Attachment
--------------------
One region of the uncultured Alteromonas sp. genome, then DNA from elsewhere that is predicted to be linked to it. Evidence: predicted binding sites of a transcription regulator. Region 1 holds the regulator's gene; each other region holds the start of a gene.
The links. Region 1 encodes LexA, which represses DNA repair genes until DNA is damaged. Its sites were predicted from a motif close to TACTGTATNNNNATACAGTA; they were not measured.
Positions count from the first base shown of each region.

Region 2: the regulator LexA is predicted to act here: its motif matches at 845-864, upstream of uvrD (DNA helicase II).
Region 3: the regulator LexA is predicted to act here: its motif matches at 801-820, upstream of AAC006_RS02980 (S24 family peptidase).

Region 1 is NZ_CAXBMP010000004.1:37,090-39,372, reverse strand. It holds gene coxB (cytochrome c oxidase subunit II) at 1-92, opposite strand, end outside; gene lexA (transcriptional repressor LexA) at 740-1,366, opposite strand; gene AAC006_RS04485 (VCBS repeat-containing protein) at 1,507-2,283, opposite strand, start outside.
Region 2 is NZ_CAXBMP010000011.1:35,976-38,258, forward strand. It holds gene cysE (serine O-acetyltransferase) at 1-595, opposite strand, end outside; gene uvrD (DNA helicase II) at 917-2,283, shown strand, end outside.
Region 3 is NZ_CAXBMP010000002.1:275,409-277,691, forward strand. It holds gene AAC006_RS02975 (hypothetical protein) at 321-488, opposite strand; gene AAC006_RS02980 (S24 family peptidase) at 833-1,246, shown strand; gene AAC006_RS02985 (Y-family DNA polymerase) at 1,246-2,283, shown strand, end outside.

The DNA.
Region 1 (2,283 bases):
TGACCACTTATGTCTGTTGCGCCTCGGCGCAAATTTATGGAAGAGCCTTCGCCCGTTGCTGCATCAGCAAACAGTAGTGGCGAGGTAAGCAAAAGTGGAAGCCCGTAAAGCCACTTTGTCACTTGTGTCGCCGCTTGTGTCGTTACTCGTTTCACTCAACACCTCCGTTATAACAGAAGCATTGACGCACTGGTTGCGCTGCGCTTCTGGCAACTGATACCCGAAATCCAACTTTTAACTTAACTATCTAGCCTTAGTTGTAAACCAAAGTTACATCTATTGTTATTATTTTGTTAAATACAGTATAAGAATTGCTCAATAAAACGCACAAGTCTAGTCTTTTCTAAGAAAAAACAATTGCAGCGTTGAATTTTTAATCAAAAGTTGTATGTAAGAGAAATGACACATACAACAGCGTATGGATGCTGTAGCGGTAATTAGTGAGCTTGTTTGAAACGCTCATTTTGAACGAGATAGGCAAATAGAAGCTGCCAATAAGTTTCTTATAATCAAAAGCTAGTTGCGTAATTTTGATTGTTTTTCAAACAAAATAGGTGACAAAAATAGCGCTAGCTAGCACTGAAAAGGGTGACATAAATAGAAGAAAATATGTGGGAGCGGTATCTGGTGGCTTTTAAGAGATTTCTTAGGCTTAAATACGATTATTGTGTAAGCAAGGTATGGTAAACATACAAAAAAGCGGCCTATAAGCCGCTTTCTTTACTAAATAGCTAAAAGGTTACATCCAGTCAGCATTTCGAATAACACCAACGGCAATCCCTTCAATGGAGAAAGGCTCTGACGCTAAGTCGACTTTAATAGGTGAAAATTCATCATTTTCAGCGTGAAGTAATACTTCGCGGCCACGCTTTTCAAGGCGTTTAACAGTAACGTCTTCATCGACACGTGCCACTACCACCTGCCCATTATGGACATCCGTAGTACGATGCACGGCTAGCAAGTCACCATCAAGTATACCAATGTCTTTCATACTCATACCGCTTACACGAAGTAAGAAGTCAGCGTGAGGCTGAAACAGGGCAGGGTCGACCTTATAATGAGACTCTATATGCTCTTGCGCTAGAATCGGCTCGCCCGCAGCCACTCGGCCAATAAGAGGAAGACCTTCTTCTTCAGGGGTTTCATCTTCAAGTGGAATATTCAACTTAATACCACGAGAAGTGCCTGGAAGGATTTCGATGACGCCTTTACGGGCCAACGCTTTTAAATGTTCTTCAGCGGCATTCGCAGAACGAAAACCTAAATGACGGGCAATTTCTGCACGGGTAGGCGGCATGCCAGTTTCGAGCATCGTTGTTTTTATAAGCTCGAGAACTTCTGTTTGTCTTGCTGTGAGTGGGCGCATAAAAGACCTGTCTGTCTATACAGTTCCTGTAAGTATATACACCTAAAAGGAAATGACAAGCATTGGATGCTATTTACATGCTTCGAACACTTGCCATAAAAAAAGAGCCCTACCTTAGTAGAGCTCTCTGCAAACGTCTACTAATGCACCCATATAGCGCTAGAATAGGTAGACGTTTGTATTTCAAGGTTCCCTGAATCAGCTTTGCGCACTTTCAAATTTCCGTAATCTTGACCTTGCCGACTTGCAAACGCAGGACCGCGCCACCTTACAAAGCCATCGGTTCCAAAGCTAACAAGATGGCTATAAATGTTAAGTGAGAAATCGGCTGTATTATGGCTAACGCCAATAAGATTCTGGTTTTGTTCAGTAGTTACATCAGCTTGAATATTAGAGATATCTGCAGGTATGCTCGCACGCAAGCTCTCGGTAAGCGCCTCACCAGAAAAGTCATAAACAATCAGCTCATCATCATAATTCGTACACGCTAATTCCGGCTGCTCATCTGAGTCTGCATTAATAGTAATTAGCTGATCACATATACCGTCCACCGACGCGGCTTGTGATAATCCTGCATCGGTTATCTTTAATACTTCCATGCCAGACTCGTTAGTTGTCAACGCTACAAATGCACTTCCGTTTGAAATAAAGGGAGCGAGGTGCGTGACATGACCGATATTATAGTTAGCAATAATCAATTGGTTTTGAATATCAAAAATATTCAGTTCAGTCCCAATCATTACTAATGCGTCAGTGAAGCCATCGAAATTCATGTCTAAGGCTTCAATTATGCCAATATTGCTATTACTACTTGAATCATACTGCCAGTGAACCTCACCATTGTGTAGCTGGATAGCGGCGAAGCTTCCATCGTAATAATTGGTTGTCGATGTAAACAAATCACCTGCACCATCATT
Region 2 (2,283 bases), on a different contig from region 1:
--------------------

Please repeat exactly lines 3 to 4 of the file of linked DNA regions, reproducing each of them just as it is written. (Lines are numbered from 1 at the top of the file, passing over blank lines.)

Positions count from the first base shown of each region.

Region 2: the regulator LexA is predicted to act here: its motif matches at 845-864, upstream of uvrD (DNA helicase II).